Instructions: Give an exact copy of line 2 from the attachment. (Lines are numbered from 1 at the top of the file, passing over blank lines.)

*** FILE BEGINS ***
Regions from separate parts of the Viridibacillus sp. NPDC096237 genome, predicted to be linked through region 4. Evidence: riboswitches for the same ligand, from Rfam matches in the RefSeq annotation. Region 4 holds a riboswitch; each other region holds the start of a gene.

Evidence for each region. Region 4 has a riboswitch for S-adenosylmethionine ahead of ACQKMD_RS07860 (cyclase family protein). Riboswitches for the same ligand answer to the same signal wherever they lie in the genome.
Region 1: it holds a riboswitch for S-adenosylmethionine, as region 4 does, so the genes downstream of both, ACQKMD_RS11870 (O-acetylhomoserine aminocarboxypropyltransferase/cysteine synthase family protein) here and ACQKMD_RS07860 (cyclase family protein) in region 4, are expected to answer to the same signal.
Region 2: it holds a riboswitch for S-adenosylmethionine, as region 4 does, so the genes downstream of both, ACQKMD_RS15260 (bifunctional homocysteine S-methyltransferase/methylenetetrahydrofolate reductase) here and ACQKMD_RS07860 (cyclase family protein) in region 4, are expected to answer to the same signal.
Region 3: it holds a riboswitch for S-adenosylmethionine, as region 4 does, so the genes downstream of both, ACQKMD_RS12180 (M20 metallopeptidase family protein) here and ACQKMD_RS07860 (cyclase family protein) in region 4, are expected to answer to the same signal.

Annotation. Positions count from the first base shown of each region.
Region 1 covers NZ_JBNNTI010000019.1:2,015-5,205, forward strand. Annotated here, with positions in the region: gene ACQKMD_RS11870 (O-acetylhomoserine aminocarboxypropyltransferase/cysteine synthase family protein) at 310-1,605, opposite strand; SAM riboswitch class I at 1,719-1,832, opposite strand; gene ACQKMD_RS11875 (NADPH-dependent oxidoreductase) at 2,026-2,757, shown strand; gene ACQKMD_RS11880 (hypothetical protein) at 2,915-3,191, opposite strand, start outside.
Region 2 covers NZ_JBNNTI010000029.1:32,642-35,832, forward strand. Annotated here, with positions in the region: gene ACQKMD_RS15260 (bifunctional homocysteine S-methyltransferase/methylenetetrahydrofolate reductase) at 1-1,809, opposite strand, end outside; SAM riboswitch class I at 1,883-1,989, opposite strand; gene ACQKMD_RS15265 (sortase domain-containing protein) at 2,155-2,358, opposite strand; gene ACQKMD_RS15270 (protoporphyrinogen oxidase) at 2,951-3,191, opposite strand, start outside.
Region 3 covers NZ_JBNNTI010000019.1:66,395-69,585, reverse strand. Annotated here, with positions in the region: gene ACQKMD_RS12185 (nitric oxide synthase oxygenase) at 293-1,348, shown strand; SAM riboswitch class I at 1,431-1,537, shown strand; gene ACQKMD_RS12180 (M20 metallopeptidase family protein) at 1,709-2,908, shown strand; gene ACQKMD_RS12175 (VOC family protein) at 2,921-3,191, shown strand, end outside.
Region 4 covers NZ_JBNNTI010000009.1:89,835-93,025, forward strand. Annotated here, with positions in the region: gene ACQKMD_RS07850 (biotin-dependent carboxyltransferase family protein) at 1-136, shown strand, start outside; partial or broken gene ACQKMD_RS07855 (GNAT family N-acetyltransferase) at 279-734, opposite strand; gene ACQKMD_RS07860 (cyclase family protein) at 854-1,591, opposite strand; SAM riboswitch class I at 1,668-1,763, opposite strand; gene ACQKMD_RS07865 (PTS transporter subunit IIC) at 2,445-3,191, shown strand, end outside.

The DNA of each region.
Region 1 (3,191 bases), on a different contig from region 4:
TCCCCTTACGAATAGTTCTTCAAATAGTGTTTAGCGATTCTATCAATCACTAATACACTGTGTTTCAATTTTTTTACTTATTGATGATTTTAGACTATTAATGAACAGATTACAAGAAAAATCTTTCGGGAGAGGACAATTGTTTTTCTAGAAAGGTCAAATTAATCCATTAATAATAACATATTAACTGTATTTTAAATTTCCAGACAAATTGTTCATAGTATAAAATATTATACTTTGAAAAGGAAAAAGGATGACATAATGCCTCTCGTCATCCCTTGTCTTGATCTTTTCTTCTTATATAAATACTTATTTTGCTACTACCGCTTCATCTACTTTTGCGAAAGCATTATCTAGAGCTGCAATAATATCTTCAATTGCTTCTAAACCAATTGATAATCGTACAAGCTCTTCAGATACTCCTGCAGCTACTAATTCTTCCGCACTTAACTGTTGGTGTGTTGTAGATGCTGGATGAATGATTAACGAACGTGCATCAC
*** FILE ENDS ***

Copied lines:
Evidence for each region. Region 4 has a riboswitch for S-adenosylmethionine ahead of ACQKMD_RS07860 (cyclase family protein). Riboswitches for the same ligand answer to the same signal wherever they lie in the genome.